Saturday, December 22, 2012

Autumn Colors at Nikko

Nikko is a small colorful city in the Toshigi prefecture, famous for Tokugawa Ieyasu shrine, and for its Koyo or autumn colors.

Nikko Koyo is particularly long due to large different elevations between the area around the city and the mountains, giving the town a majestic background during the autumn and early winter season.

The Nikko “sacred bridge”, underwent large renovations and it is now open to the public, you can now walk across this bridge (you need to pay a fee).

The site is quite popular with international and domestic visitors and it may get a bit crowded during the autumn season, but the beauty of the place and the relatively closeness to Tokyo, make it a perfect one day trip.

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Wednesday, October 17, 2012

Kasama Inari Shrine

The Kasama Inari Shrine in Kasama city, Ibaraki, one of the three largest Inari Okami Shrines in Japan, was founded in 651, and is dedicated to the Ukanomitama no kami, the spirit with jurisdiction over the five grains and foodstuff.

The Shrine suffered serious damage during the Tohoku earthquake. An illustration of this is the now absent torii gates, pending restoration at the time of my visit. Similarly the purification font is with a big crack on the roof, apparently caused by the quake, and is yet to be repaired. On the other hand, some of the buildings bear signs of the of the fresh damage reparation.

The old main gate to the shrine, now known as the east gate, it is now located at the right side of the main approach to the premises. With an edo style high gable roof, now has a recently refurbished roof, built still keeping most of its original condition.

The new gate, known as Romon, is a two stories gate, built in 1961. Guarded by two guardian deities, at the sides, and a pair of wood horses at the back; attesting the age of the shrine.

After the main gate, the main hall or haiden, dominates the ground premises. Built in 1960, the hall is relatively new but as the main gate case, some of the decorations are quite old.

Make sure that you visit the main sanctuary at the back of the main hall, constructed in 1856, or you will miss it as I regrettably did.

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Saturday, September 29, 2012

Osaka Castle

The Osaka Castle is a Japanese castle in Osaka, Japan; One of Japan most famous castles, Osaka’s most famous landmark and symbol of the city. The castle was built in 1583 by Hideyasu Toyotomi to become the center of the new, unified Japan under his rule, it suffered several destructions through its history, and the current castle was built in 1931 in the image of Toyotomi’s castle. The main tower underwent major renovations and repairs in 1997, providing the castle more modern facilities like an elevator. The Japanese government has designated the main tower as a tangible cultural property.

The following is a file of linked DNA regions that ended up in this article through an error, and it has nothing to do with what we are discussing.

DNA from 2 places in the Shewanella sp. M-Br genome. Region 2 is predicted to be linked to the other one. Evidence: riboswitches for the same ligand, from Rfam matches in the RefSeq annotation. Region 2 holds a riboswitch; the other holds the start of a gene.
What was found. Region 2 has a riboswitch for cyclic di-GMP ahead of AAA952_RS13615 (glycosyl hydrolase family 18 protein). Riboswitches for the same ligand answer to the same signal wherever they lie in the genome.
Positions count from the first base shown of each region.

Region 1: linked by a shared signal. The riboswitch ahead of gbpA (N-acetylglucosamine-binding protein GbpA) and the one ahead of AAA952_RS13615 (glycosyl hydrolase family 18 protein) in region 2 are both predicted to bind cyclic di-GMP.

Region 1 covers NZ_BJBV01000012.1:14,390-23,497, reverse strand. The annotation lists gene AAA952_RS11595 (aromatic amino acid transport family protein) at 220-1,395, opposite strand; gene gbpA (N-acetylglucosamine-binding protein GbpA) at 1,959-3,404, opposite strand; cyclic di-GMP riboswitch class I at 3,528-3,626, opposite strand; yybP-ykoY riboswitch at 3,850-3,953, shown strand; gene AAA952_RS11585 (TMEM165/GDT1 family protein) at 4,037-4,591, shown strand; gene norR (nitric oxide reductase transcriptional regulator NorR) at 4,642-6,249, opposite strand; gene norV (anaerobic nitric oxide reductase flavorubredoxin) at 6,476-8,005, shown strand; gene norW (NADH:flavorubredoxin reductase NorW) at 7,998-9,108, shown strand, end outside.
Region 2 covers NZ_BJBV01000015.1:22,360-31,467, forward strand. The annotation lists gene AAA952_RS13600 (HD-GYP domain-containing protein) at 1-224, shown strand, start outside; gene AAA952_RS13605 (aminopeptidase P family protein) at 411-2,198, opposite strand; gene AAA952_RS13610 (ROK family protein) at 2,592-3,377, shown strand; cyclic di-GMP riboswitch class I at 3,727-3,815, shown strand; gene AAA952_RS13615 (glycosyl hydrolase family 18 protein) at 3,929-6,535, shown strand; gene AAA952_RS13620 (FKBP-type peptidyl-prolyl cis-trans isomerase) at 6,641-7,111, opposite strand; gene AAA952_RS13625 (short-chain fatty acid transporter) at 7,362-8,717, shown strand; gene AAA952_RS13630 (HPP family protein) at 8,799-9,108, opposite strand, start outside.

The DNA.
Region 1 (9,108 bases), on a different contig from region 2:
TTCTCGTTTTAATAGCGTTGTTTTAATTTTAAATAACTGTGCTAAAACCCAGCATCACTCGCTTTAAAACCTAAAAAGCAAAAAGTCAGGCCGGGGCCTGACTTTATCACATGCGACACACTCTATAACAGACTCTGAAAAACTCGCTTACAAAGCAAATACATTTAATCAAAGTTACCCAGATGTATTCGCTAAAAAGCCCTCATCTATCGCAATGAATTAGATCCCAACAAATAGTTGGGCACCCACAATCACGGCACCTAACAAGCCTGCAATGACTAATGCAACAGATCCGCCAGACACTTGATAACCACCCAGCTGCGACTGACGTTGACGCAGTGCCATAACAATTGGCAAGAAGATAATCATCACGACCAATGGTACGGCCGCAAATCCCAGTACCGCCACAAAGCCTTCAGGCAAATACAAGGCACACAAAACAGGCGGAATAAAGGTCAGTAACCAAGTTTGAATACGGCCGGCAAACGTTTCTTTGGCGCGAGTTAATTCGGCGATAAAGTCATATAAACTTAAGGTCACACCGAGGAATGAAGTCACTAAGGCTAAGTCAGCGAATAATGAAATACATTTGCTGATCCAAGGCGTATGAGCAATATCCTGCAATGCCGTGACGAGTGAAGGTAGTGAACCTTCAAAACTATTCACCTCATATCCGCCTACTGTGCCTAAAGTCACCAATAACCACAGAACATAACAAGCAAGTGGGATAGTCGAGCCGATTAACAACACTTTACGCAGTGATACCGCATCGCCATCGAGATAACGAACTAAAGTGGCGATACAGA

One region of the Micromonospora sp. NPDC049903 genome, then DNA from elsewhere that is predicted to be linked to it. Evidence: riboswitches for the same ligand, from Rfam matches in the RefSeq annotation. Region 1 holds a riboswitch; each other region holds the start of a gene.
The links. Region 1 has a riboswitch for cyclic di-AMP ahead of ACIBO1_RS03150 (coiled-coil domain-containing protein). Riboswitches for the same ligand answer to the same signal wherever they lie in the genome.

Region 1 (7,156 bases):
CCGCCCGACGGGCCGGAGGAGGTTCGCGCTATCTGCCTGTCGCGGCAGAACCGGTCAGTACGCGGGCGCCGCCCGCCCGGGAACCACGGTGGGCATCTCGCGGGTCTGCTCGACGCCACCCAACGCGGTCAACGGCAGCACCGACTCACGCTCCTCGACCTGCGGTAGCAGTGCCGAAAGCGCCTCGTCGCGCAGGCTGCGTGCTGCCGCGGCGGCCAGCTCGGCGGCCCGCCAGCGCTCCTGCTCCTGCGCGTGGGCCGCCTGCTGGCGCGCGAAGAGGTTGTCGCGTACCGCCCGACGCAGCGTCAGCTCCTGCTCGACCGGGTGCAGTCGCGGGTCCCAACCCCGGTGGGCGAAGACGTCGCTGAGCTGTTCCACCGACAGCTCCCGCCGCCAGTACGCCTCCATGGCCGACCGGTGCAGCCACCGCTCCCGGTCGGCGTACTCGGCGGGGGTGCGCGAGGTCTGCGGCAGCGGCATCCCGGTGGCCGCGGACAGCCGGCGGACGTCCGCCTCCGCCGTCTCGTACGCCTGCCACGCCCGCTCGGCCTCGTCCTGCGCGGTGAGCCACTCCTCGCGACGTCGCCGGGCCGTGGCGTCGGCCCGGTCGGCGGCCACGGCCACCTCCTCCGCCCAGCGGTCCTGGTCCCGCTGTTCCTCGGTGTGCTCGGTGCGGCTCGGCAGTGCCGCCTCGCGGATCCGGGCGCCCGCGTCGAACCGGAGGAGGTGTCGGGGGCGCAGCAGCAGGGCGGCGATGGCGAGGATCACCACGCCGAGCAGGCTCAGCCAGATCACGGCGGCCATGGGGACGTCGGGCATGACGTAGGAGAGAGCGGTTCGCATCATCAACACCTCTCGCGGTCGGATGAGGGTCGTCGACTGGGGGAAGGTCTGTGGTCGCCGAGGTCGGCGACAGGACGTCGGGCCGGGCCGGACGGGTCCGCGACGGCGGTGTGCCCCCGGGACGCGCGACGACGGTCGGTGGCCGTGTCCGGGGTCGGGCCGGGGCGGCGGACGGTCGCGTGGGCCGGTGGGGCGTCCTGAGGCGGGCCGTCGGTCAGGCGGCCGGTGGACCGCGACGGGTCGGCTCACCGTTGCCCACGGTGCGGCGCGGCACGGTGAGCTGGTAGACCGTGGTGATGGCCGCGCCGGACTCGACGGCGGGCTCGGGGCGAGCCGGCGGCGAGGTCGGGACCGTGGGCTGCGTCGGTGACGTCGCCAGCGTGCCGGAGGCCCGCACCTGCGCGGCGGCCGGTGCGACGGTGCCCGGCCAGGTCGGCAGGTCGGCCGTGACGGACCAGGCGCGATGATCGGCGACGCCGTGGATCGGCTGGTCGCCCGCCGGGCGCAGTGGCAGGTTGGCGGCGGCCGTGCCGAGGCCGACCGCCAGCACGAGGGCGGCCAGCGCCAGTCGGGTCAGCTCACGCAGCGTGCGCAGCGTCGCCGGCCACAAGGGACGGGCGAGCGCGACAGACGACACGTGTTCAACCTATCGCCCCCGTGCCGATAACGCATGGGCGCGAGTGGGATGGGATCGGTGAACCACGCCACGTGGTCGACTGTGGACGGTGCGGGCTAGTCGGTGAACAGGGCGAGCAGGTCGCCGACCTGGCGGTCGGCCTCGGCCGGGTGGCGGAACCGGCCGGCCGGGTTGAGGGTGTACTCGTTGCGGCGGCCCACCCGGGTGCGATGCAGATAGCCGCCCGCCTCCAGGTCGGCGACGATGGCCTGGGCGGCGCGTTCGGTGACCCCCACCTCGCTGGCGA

The castle grounds cover an area of approximately 60,000 square meters, although the main tower is of recent construction, thirteen structures remain in original condition and have been designated Important Cultural Assets by the Japanese Government. The main tower, situated on an elevated platform of landfill, is suported by walls of cut rock surrounded by a moat.

The main tower is five levels on the outside and eight on the inside, with a museum with several historical objects on display.
Several of the castle ornaments like the tiger’s reliefs, the dolphins, and roof ornaments are glided with gold.

There is an observation deck at the 8th floor providing an unmatchable view. The Osaka castle Hall, the Osaka Business Park and the surrounding area can be fully appreciated from the deck.

The Kinmeisui well was originally called Ogonsui (golden water), and according to the legend, Hideyoshi sank gold bars on the well to eliminate Miasma, however it was established by investigation by Osaka University in1959, that the current well was dug in during the Tokugawa Shogunate when rebuilding the castle.

The beauty and historical significance of the castle made a visit indispensable if you visit Osaka

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Tuesday, September 18, 2012

Universal Studios Japan

Universal Studios Japan is a theme park in Osaka, inspired by the Universal Studios Movies. The park opened in March 2001, and is currently ranked number 9th among the top 25 amusement/theme parks of the world.

There is a small mall marking the way to the entrance, after this you need to manage the crowds to get in. The park, as most of the attractions in Japan, gets a large number of visitors,  but due to its large size, it does not feel crowed. The queues for the popular attractions are certainly not for the impatient, but you can always use the “single rider” option, that will give you a faster access to the rides, if you don’t mind riding by yourself.

The park areas are themed on movies locations, the major ones being: New York, San Francisco, Hollywood, Jurassic Park, and Amity.
All the buildings and the interiors are reproductions of movies locations, be sure to check the small plates on the buildings before going in, to help you locate the movie.

If you bring small children, there is also a kids section with enough variety to spend a complete afternoon on it.

The park is definitively one of the best in Japan and it’s worth making a trip just to visit it.

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